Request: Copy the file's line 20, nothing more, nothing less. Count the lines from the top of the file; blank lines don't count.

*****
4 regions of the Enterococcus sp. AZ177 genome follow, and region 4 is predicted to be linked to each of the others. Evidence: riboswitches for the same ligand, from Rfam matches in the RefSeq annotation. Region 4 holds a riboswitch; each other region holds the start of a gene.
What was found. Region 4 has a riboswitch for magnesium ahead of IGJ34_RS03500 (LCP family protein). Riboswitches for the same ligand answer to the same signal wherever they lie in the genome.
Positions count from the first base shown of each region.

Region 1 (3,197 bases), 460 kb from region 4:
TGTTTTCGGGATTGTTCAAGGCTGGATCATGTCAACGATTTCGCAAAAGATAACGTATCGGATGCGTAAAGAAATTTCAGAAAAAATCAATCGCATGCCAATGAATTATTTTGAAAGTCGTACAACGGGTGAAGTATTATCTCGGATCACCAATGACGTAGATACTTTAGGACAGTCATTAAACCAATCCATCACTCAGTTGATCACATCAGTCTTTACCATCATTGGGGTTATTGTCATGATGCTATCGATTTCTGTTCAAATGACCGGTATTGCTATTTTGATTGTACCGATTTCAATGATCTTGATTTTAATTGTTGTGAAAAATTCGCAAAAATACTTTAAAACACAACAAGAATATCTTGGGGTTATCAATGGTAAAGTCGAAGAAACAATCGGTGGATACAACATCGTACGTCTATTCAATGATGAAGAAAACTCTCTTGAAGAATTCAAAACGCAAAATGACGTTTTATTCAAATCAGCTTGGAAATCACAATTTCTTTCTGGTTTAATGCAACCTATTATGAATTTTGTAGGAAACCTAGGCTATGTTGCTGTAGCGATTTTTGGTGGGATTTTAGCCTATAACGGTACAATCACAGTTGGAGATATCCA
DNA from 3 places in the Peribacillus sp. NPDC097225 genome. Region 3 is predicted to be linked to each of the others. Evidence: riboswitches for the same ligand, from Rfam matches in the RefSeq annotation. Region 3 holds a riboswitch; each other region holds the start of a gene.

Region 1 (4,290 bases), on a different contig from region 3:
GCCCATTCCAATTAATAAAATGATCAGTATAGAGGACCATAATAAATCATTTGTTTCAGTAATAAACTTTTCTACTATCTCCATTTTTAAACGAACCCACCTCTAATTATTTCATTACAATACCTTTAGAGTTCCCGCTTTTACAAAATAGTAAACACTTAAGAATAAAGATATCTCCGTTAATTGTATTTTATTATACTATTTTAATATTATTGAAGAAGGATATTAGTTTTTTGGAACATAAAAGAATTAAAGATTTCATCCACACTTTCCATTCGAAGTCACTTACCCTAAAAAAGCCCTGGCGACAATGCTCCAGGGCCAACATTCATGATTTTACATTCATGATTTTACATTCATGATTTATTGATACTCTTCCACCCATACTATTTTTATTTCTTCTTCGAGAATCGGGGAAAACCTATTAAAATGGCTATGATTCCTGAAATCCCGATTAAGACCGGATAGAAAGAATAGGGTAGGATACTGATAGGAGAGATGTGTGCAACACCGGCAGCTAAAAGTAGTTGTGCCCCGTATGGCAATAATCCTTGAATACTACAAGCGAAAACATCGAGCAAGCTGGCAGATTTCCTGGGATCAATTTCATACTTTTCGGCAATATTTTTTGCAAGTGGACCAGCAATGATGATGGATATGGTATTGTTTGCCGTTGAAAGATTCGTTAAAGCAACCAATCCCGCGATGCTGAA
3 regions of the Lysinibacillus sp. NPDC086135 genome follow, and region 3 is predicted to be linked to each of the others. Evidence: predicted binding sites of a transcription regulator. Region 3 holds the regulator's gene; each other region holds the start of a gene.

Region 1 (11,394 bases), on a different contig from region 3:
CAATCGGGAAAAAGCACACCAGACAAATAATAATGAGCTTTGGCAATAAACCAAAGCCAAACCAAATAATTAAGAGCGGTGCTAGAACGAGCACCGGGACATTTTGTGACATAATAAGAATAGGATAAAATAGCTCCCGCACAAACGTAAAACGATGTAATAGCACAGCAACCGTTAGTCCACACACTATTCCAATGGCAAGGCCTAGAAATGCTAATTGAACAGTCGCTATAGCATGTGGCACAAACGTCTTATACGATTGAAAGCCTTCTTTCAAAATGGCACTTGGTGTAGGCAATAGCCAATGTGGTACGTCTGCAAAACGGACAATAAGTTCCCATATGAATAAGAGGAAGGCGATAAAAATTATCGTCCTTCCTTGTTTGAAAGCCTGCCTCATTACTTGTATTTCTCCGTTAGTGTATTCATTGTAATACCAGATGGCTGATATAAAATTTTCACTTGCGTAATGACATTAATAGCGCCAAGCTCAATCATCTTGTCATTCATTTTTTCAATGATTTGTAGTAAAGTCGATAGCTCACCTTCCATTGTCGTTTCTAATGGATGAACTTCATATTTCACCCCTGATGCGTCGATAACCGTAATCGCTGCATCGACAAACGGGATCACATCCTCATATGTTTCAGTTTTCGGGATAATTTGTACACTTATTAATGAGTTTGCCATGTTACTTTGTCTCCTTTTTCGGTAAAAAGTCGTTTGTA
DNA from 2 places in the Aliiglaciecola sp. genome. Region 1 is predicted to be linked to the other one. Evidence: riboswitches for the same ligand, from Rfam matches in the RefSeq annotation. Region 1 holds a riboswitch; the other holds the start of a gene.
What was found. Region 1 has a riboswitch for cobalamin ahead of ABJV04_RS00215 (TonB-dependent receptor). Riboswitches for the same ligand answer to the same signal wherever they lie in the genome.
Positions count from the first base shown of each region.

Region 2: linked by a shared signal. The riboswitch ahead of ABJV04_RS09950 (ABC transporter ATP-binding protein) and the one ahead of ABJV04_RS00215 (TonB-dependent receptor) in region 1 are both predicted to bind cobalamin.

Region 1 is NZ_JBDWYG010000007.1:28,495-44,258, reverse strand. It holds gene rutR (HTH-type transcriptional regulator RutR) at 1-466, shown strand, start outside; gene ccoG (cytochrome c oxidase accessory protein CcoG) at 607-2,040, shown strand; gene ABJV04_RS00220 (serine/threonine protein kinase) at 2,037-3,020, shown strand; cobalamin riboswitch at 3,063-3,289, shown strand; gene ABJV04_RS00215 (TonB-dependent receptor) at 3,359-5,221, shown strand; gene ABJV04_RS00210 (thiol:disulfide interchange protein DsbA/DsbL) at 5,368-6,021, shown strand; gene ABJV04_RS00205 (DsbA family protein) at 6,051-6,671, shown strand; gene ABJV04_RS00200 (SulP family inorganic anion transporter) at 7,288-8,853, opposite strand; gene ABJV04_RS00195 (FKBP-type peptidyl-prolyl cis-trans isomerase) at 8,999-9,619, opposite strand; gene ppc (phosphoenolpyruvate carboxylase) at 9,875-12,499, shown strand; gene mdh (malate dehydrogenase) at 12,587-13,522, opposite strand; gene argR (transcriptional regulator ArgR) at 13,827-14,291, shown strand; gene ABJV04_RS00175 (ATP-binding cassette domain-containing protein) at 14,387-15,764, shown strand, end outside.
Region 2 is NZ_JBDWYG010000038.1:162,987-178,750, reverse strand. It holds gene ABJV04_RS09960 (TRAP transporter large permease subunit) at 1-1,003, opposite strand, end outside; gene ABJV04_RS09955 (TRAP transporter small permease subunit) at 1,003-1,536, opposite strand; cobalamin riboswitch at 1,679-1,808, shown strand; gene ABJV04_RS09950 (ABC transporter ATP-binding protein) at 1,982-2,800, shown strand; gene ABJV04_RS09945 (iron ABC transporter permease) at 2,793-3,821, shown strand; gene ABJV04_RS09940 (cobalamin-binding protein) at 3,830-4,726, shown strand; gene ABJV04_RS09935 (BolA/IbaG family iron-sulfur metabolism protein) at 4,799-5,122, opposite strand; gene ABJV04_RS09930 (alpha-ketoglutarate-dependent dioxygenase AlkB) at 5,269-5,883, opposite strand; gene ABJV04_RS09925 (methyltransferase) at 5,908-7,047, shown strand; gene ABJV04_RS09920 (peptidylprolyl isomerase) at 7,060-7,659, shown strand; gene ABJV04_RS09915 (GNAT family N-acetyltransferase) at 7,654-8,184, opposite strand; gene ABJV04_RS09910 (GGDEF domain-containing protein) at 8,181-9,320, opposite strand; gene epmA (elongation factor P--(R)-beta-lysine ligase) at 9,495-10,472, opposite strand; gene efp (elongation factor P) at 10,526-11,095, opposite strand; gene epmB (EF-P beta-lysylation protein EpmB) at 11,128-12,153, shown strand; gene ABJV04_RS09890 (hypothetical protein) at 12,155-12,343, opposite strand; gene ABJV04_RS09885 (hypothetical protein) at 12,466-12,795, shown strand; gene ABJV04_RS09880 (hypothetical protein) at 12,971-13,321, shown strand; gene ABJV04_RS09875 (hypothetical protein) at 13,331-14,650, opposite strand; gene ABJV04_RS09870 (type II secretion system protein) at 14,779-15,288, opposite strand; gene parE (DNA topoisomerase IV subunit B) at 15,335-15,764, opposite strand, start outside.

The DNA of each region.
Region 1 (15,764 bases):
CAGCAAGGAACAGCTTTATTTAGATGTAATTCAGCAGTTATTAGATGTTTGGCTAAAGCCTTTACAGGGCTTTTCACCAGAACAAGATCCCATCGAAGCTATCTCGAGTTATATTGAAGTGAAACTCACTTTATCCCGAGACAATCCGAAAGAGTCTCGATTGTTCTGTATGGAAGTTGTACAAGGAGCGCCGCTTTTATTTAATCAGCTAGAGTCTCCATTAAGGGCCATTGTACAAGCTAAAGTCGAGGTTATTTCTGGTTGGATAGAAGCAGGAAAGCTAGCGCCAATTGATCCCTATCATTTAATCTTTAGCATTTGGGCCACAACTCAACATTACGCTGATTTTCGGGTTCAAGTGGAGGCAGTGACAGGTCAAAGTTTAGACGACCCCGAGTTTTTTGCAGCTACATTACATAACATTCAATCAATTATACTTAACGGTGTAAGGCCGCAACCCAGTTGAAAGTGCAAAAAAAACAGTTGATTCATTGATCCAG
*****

CAGCAAGGAACAGCTTTATTTAGATGTAATTCAGCAGTTATTAGATGTTTGGCTAAAGCCTTTACAGGGCTTTTCACCAGAACAAGATCCCATCGAAGCTATCTCGAGTTATATTGAAGTGAAACTCACTTTATCCCGAGACAATCCGAAAGAGTCTCGATTGTTCTGTATGGAAGTTGTACAAGGAGCGCCGCTTTTATTTAATCAGCTAGAGTCTCCATTAAGGGCCATTGTACAAGCTAAAGTCGAGGTTATTTCTGGTTGGATAGAAGCAGGAAAGCTAGCGCCAATTGATCCCTATCATTTAATCTTTAGCATTTGGGCCACAACTCAACATTACGCTGATTTTCGGGTTCAAGTGGAGGCAGTGACAGGTCAAAGTTTAGACGACCCCGAGTTTTTTGCAGCTACATTACATAACATTCAATCAATTATACTTAACGGTGTAAGGCCGCAACCCAGTTGAAAGTGCAAAAAAAACAGTTGATTCATTGATCCAG